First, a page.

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Taxable Income vs. Nontaxable Income: Preparing for Tax Season
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Amanda (She/Her)
Certified Credit Union Financial Counselor
Posted January 28, 2021
The upcoming tax season is going to look different for many people because of the effects of the coronavirus pandemic. As we know for many, their jobs have looked different due to having been furloughed or unemployed. These differences may have an impact on the process of filing their taxes.

The first question to ask yourself is how your income has changed this year? If you are still working from home, or are working on site and receiving your normal income, chances are there will not be many differences. If you have been receiving unemployment for any part of the year, your tax season will potentially look different. Knowing the difference between taxable and nontaxable income can help you prepare.
Nontaxable income
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There are a few forms of income that will not be taxed. Below is a list of some of these:

     - Cash rebates from retailer or manufacturer or dealer
     - Alimony payments (for divorces finalized after 2018)
     - Child support payments
     - Welfare payments
     - Most healthcare benefits

Scholarships can qualify as not taxable if they are being used to pay for tuition, however if they are used to pay for room and board or other personal expenses, they would fall under taxable income.
Taxable income
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There are many more forms of income that are taxed. Income can also be earned in more ways than just money. For example, services and property can also be considered income. Below are just a few of the many forms of income that are taxable:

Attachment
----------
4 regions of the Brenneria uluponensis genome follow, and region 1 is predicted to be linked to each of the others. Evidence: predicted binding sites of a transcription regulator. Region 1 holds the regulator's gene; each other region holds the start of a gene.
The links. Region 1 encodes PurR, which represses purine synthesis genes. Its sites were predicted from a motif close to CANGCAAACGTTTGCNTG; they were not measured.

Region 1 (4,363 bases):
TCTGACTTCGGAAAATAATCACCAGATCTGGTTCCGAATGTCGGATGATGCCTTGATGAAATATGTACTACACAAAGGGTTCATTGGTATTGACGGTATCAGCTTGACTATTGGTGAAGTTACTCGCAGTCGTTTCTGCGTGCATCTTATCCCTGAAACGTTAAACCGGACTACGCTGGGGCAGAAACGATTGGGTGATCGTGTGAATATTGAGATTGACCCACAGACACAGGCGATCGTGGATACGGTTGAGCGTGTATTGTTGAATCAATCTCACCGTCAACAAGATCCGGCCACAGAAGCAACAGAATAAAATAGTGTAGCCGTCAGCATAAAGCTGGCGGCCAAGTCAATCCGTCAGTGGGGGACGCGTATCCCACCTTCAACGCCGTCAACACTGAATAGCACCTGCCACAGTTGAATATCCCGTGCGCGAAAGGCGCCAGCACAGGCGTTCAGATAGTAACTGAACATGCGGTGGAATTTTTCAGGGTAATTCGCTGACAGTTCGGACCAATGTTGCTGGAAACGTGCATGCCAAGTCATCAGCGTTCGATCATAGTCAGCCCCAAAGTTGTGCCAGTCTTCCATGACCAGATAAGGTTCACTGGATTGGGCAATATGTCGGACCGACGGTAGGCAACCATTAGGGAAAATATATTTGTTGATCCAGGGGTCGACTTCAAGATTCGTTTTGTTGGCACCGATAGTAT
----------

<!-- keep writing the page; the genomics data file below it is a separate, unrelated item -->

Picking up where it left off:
- Wages
     - Salaries
     - Unemployment payments
     - Commissions
     - Rental Income
     - Alimony (for divorces finalized before 2019)
     - Stock dividends and interest
     - Self-employment income

Along with income being taxed, there are also some fringe benefits from your employment that can be taxed. Some examples of these would be using a company vehicle for personal use, holiday gifts of cash or gift cards from your employer or a company paid off-site gym. There are many more forms of taxable income and working with a tax advisor when filing taxes is the best way to make sure you are paying taxes on all of the income in your situation.
2020 CARES Act
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Another curve ball being thrown our way this year is the 2020 CARES Act. There were two big forms of income many individuals and families received: the $1,200 stimulus check and the weekly $600 that came with those who qualified for unemployment. The stimulus checks are not taxable, along with the $500 checks for eligible parents. This is a tax credit and should not have any effect on the amount of your refund.

However, the extra $600 and any unemployment checks you may have received are taxable. This means if federal or state taxes were not withheld before anyone received this unemployment compensation, taxed will be owed at filing. Again, working with a tax expert to help you navigate this upcoming tax season will be your best route.

The IRS has a tax withholding calculator that can be used to estimate the amount you may still owe in taxes. Follow the directions given on their website and the calculator can be found at
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